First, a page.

Credit union interchange revenue is a key part of every credit union’s bottom line. Credit Unions have seen impressive growth and the industry looks to continue this expansion by growing markets size and keeping pace with improving technology trends. However, despite this growth, there are several factors that can limit your interchange revenue if you don't keep a careful watch on them. You should be regularly monitoring these four areas:
Membership trends are moving in a positive direction. Reports from December of 2016 show an increase in overall membership, customer spending, savings and loan balances, and an increase in overall credit union industry assets. However, the card industry remains highly competitive. This means that despite positive growth across the board your credit union may still be missing interchange revenue opportunities due to customers shifting spending to other credit unions or banks. The competitiveness of the industry continues to be a unique challenge and differentiating yourself from your competitors becomes a key part of any marketing. Good service is expected as a given by account holders so specific advantages you offer have to be highlighted. Make sure you're diligent in launching marketing campaigns to your members to remind them of the unique benefits you offer them.
Technology is changing the way customers interact with their financial institutions. The phrase ‘top of wallet’ is an important one because as a card issuer you want your credit union’s card to be the one your members reach for. However, payment apps are changing the way customers interact with their debit and credit accounts. Apple’s Apple Pay system has seen growth that is expected to continue in the future along with other digital wallet platforms.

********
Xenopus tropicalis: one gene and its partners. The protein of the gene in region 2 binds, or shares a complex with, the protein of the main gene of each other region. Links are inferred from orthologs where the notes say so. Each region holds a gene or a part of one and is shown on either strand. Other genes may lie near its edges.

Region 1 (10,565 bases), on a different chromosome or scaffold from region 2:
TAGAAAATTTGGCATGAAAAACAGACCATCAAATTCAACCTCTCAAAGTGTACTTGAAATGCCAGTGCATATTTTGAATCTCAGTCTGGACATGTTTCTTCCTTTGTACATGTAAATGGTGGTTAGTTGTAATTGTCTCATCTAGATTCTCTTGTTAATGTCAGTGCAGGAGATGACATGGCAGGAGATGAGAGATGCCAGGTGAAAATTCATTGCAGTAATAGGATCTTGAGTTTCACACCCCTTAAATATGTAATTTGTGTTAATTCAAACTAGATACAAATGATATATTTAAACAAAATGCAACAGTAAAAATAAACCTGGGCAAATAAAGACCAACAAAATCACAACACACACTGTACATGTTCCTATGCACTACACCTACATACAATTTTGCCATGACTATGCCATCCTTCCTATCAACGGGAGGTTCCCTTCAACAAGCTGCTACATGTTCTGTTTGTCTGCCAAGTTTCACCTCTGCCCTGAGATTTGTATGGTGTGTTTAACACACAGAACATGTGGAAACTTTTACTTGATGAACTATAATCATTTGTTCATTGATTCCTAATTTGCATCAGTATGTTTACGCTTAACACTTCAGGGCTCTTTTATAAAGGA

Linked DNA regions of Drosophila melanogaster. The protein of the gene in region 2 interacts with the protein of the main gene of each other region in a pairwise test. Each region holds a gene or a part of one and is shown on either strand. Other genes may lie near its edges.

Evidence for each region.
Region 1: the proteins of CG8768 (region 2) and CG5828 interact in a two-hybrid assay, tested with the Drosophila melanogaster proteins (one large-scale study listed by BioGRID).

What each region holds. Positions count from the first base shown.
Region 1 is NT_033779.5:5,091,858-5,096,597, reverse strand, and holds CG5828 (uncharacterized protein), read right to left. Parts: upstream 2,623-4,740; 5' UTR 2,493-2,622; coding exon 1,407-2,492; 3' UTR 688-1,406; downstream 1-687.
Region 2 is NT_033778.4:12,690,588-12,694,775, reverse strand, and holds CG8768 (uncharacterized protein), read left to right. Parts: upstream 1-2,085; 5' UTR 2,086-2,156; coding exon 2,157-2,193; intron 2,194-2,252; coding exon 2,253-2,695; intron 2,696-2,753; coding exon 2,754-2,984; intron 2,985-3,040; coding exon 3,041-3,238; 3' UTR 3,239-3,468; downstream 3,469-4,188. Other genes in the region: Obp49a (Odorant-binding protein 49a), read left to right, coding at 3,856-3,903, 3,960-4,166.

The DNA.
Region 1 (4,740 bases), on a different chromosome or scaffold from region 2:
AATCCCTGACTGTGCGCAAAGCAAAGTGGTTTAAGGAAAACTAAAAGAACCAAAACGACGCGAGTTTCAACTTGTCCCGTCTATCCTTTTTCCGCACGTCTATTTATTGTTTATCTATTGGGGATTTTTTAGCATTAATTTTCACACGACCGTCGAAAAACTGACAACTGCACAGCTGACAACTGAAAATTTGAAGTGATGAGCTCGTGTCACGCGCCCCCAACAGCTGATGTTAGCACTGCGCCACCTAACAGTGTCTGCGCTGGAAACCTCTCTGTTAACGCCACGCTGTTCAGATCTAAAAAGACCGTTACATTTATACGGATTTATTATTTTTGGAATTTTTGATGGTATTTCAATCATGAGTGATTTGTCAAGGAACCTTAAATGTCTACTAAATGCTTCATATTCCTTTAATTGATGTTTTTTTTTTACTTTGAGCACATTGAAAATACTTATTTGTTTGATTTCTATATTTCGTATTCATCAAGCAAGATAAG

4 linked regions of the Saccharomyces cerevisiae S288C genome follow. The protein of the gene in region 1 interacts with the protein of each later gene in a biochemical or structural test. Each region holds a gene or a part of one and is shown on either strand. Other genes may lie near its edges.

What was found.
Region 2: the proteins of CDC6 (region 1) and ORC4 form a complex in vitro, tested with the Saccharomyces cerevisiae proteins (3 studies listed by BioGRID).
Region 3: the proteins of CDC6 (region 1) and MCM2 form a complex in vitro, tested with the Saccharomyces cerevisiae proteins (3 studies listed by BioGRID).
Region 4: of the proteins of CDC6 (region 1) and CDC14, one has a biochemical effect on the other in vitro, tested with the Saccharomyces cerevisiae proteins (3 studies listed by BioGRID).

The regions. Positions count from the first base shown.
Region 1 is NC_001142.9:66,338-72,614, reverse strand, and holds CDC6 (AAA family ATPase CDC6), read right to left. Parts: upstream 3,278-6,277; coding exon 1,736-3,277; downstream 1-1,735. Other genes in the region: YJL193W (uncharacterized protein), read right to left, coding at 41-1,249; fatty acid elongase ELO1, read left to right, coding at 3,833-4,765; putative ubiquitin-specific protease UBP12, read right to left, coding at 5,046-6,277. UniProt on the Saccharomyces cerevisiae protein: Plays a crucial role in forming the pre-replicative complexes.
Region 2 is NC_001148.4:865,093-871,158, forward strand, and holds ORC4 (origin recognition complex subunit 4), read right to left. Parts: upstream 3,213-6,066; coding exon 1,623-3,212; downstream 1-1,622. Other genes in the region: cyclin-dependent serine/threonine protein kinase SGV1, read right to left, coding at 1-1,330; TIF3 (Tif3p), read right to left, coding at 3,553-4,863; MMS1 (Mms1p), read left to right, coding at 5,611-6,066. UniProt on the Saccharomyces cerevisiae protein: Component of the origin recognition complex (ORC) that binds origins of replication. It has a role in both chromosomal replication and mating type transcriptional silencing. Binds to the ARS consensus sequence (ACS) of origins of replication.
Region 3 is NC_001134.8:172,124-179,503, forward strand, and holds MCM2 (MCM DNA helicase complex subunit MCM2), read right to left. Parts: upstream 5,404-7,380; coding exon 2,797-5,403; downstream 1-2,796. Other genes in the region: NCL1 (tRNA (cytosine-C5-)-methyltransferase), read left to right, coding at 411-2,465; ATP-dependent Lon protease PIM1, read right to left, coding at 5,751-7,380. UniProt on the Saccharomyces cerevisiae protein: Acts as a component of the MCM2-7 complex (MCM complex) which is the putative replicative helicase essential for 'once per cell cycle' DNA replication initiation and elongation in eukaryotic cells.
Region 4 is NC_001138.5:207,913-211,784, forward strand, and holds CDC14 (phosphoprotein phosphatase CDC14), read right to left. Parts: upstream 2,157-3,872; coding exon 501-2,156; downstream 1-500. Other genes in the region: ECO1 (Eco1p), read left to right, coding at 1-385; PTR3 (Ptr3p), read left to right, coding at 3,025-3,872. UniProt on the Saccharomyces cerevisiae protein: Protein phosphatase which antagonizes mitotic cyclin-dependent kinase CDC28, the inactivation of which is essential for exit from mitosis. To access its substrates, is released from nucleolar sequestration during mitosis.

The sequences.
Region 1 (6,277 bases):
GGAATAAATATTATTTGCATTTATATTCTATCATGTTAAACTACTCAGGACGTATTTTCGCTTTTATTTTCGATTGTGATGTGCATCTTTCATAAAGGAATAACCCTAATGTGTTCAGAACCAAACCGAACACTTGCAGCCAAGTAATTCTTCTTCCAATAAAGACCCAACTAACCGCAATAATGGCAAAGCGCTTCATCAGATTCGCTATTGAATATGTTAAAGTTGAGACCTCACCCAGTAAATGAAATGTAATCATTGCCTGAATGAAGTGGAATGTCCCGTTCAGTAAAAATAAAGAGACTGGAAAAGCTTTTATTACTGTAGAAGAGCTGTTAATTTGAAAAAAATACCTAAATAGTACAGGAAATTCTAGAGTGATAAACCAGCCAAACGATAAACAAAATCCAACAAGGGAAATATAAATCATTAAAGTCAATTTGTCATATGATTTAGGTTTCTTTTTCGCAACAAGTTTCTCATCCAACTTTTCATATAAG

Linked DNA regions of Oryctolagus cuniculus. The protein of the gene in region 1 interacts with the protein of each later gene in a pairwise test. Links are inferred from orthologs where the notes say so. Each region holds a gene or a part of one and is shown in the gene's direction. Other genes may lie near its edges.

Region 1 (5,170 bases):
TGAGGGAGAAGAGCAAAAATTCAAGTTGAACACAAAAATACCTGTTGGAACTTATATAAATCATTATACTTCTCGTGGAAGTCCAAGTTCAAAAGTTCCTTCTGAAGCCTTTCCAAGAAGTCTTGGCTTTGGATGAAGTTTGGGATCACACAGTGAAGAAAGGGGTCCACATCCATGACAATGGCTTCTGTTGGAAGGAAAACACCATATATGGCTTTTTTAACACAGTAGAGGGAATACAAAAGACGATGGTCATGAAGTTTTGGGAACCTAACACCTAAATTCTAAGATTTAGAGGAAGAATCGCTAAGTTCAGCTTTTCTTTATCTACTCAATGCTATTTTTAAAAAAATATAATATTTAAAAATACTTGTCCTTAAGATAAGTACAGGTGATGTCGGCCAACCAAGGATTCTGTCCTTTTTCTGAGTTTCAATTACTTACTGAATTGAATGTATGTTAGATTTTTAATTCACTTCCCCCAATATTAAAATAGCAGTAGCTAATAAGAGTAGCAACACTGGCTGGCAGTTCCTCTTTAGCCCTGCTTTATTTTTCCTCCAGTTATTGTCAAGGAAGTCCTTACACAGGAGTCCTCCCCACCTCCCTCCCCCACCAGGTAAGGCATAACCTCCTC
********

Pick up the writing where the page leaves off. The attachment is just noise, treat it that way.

Aside from payment methods vendors such as Amazon, Netflix, and iTunes use apps to initiate payments. You want your customers to enter their CU debit or credit card information into their various apps as the default payment method. So in this respect becoming "top of app" becomes a new goal. If you're seen as behind the times and not current on technology then you risk losing interchange revenue as customers use other accounts that better integrate with their preferred platforms.
Data breaches sadly have increased in recent years as businesses in all industries update their security and phase out vulnerable legacy systems. The only way to prevent cyber attacks is awareness of the issue itself and active, ongoing actions to thwart them. As threats to your credit union's data are ever changing, your plan of action concerning cyber security must include having a preventive process in place as well as well as up-to-date means for responding to threats.
Breaches damage your credit union in three ways; one by frustrating your existing customers, two by damaging your reputation in the community, and three pure financial loss. Also, breaches commonly do not even originate as a CU breach, however, the CU deals with the resulting customer service expenses. Many customers are not even aware of which retailer had a data breach before reaching out to their CU due to fraudulent charges.
The Great Recession has greatly affected financial laws. The Durbin Amendment in particular reduced debit interchange revenue, while legal changes seen as overreaching by many made compliance expense a concern for many financial institutions. Now that there is a new administration in place major changes continue to develop. Keeping track of proposed legal changes is always of utmost importance for both finical and legal compliance.
As the above information shows, credit union interchange revenue can be lost through several different threats. Despite a healthy market, heightened competition, advancements in technology, security concerns, and legal matters are all issues that can substantially impact your bottom line. The only way to respond to so many different threats is diligence, awareness, and keeping business practices and methods current.
Best Innovation Group
John Best is recognized as a thought leader and visionary of technology advancements and financial application development within the credit union industry.
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